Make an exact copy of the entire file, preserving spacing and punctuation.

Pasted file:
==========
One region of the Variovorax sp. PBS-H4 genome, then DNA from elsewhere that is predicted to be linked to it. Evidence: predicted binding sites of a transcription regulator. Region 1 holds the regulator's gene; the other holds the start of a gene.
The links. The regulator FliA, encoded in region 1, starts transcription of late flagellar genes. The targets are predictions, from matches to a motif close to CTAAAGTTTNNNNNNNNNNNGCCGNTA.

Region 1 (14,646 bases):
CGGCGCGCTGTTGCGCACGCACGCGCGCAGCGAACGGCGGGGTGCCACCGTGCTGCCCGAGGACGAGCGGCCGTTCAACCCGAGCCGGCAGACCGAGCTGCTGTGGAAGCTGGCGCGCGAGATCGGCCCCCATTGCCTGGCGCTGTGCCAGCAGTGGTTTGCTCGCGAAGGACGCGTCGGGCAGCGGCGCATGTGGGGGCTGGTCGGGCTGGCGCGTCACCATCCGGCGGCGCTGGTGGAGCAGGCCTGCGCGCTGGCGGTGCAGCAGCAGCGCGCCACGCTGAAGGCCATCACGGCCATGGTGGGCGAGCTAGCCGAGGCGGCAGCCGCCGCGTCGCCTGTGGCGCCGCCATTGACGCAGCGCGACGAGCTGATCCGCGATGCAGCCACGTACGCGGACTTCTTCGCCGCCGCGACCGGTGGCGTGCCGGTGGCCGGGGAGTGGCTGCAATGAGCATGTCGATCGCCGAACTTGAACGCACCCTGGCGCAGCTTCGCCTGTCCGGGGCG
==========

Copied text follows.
One region of the Variovorax sp. PBS-H4 genome, then DNA from elsewhere that is predicted to be linked to it. Evidence: predicted binding sites of a transcription regulator. Region 1 holds the regulator's gene; the other holds the start of a gene.
The links. The regulator FliA, encoded in region 1, starts transcription of late flagellar genes. The targets are predictions, from matches to a motif close to CTAAAGTTTNNNNNNNNNNNGCCGNTA.

Region 1 (14,646 bases):
CGGCGCGCTGTTGCGCACGCACGCGCGCAGCGAACGGCGGGGTGCCACCGTGCTGCCCGAGGACGAGCGGCCGTTCAACCCGAGCCGGCAGACCGAGCTGCTGTGGAAGCTGGCGCGCGAGATCGGCCCCCATTGCCTGGCGCTGTGCCAGCAGTGGTTTGCTCGCGAAGGACGCGTCGGGCAGCGGCGCATGTGGGGGCTGGTCGGGCTGGCGCGTCACCATCCGGCGGCGCTGGTGGAGCAGGCCTGCGCGCTGGCGGTGCAGCAGCAGCGCGCCACGCTGAAGGCCATCACGGCCATGGTGGGCGAGCTAGCCGAGGCGGCAGCCGCCGCGTCGCCTGTGGCGCCGCCATTGACGCAGCGCGACGAGCTGATCCGCGATGCAGCCACGTACGCGGACTTCTTCGCCGCCGCGACCGGTGGCGTGCCGGTGGCCGGGGAGTGGCTGCAATGAGCATGTCGATCGCCGAACTTGAACGCACCCTGGCGCAGCTTCGCCTGTCCGGGGCG